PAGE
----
The world is, by nature, a place of disruption. That is very true now, half a year into the COVID-19 pandemic, with no vaccines yet available. Before this, businesses saw growth in the digital economy and planned for it. Plans move up at greater speed and with greater urgency.
In April last year, IDC observed that enterprises worldwide “are making significant investments in technologies and services”. Particularly, there is great interest in those that enable digital transformation (DX). They are looking for ways to revamp their business models, products and services, and organizations. IDC predicted that the onset of the digital economy would begin in 2023. But the world cannot wait that long.
According to the Worldwide Semiannual Digital Transformation Spending Guide, IDC forecasts that global DX spending would “reach $1.18 trillion in 2019, an increase of 17.9% over 2018.” Well, that spending needs to be done now.
Just over 16 months ago, IDC Customer Insights & Analysis Group program director Eileen Smith said “worldwide DX technology investments are expected to total more than $6 trillion over the next four years.” Smith noted that “strong DX technology investment growth is forecast across all sectors, ranging between 15% and 20%, with the financial sector forecast to be the fastest with a compound annual growth rate (CAGR) of 20.4% between 2017 and 2022.”
IDC Customer Insights & Analysis Group Research Manager Craig Simpson was quoted in the same report as saying that DX “is quickly becoming the largest driver of new technology investments and projects among businesses.” IDC anticipates that “by 2022, the digital economy will go mainstream with at least 50% of Asia/Pacific GDP coming from digital products and services.”
The pandemic forces the scheduled shift to the digital economy, across enterprises, into a higher gear. The demand for new business strategies is all creating a pathway for DX. Employees and customers alike are elevating their expectations from organizations.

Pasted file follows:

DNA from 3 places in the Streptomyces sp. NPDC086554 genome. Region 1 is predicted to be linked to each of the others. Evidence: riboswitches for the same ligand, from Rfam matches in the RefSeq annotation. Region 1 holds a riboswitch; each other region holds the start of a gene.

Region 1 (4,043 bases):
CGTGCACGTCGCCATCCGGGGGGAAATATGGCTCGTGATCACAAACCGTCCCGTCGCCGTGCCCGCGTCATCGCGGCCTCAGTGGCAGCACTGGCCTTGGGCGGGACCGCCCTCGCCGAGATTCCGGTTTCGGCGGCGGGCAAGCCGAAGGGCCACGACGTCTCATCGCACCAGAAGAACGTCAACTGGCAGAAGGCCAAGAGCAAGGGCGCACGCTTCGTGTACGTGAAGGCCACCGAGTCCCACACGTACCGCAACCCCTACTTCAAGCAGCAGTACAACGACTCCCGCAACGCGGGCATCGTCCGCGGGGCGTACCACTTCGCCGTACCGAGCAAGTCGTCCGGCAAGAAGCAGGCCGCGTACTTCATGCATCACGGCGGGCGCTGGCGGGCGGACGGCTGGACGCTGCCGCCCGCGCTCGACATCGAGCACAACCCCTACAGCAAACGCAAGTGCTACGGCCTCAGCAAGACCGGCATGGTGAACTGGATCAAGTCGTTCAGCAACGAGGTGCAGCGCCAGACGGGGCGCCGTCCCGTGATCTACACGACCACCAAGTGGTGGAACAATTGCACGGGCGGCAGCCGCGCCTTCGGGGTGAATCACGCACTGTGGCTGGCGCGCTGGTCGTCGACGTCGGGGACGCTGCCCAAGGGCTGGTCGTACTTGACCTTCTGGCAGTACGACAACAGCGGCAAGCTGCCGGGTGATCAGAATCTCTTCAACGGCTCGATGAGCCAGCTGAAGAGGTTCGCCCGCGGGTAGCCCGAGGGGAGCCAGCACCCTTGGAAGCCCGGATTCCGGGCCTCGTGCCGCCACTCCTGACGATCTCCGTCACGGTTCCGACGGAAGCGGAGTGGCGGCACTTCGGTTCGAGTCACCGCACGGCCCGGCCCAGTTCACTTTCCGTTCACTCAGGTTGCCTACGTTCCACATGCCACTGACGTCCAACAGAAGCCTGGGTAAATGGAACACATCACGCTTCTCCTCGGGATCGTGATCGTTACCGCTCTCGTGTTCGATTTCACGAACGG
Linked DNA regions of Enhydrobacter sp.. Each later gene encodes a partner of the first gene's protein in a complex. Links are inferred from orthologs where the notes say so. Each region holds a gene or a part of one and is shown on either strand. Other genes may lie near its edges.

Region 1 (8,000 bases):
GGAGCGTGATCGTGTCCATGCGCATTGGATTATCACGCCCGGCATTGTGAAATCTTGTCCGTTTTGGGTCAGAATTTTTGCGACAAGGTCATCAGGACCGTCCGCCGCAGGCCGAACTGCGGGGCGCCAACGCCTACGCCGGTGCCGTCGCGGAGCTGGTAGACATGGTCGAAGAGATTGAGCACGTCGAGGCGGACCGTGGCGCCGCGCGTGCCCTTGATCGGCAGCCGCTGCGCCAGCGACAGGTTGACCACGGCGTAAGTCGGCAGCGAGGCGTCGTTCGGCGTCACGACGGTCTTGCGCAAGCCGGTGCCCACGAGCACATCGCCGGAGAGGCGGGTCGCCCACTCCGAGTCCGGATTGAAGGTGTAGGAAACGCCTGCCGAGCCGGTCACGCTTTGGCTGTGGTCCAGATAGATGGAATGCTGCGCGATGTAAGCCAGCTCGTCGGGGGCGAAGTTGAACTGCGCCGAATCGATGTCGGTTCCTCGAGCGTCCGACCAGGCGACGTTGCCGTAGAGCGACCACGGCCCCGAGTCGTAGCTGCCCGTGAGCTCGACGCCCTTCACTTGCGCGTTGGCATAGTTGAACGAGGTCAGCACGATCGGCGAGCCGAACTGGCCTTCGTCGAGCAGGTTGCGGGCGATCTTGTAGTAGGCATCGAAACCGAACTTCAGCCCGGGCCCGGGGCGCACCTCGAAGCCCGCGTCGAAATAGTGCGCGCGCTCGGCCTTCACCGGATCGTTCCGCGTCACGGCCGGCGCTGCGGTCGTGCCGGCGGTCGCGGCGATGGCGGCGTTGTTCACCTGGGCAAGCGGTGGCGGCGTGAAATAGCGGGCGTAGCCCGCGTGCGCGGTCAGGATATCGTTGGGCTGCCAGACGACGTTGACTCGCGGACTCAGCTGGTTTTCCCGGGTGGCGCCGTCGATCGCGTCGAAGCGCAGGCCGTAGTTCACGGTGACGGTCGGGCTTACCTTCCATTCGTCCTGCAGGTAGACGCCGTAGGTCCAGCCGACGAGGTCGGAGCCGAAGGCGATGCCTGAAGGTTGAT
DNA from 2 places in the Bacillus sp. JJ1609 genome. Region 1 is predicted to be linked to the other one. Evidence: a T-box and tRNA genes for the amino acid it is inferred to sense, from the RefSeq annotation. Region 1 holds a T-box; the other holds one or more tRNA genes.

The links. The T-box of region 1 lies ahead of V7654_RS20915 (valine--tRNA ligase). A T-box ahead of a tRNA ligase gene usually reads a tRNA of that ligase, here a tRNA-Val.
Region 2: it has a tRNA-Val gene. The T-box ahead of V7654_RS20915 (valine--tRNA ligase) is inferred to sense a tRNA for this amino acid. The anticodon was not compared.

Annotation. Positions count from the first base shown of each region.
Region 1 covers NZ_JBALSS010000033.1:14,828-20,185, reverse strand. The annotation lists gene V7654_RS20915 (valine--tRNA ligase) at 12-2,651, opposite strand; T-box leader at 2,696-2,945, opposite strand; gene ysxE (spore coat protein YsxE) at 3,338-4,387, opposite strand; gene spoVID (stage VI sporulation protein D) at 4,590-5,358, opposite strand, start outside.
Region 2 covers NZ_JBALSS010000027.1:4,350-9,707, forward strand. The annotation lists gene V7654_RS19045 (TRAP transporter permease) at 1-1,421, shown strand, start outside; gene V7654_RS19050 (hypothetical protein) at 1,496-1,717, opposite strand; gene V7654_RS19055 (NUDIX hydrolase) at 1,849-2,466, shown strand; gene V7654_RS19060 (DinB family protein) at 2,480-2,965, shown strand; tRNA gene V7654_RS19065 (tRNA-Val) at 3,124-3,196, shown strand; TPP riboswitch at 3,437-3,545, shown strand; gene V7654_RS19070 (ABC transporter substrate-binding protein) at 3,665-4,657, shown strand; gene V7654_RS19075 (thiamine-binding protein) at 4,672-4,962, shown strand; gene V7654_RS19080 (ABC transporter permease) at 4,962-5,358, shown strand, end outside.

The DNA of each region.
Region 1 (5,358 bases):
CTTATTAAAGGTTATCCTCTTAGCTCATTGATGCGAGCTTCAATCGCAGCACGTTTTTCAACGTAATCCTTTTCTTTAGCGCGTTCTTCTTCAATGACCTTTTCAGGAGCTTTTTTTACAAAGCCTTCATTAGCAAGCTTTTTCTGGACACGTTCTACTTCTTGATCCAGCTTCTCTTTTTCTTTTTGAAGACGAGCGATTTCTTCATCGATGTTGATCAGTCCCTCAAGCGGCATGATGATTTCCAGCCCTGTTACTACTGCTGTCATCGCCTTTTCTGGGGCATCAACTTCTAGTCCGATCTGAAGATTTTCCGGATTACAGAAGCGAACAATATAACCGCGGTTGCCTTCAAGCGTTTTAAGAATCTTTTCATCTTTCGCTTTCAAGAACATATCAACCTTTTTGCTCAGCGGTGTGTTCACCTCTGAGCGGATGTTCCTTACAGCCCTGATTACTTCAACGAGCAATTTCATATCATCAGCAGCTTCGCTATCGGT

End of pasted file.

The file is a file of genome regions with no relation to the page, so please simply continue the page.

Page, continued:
In 2019, empathy among brands, and for customers, was a driver for ecosystem collaboration and co-innovation. Exhibiting empathy can lead to a 20% growth in customer lifetime value. On the other hand. more than 50% of A2000 enterprises are growing into prolific software producers. Developers deploy code daily. 90% of new apps are cloud-native. 50% of the code gets sourced externally. Additionally, there are 1.5x more developers in these organizations. Now, these things are likely to spell the difference between merely surviving the pandemic and thriving in a world that has been reshaped by COVID-19.
IDC predicted then that, by 2022, “50% of IT organizations will have transitioned from builders and operators to designers and integrators of digital solutions that come to define every product, service or process.” Businesses must leverage their digital solutions to reach customers. Furthermore, they have to secure their supply, product, and service delivery chains and maintain their relationships with their markets.
The world now depends on existing digital economy frameworks and applications to shop for groceries, access medical services, order food deliveries, work from home, and do business.
Enterprises now have to make drastic adjustments in light of quarantines and lockdowns. According to IDC, “by 2024, the IT strategy for 80% of the digitally advanced organization will evolve to a broad, flexible, self-service mash-up of digital tools to replace the ‘walled-garden’ IT-as-an-Enabler model”. Without a doubt, the walls surrounding the gardens have come crashing down. IT is now the most important enabler for both recovery and forward movement in business.
Now, more than ever, businesses need digitally-enhanced workers. They can’t wait until 2021 to adopt the new Future of Work practices. Specifically, they must “expand the functionality and effectiveness of the digital workforce by 30%” and fuel “an acceleration of productivity and innovation”.
The world cannot wait until 2023. By this year, IDC postulates that “over 30% of new enterprise IT infrastructure deployed will be at the edge rather than corporate data centers, up from less than 10% in 2019″. Nor can the world wait for 2024 for the number of apps at the edge to “increase by 700%.”
Enterprise platforms worldwide must now aggressively modernize their legacy systems. This is necessary to meet the needs for new functionalities and capabilities required by customers. Organizations need to upgrade “with extensive new technology platform investments” starting now. This is especially since increased activity in the digital space opens more opportunities for threats like malware and hacking.
Indeed, “2020 is the year where we will see the emergence of a new breed of digital disruptors,” as IDC has called it. The world needs these changes now, as much to survive this pandemic as to thrive after it.
Are you a tech vendor looking for a new way to engage with your audience during these extremely uncertain times? Be part of this year’s IDC DX Summit and connect with your clients using our exclusive platform, IDC Arena.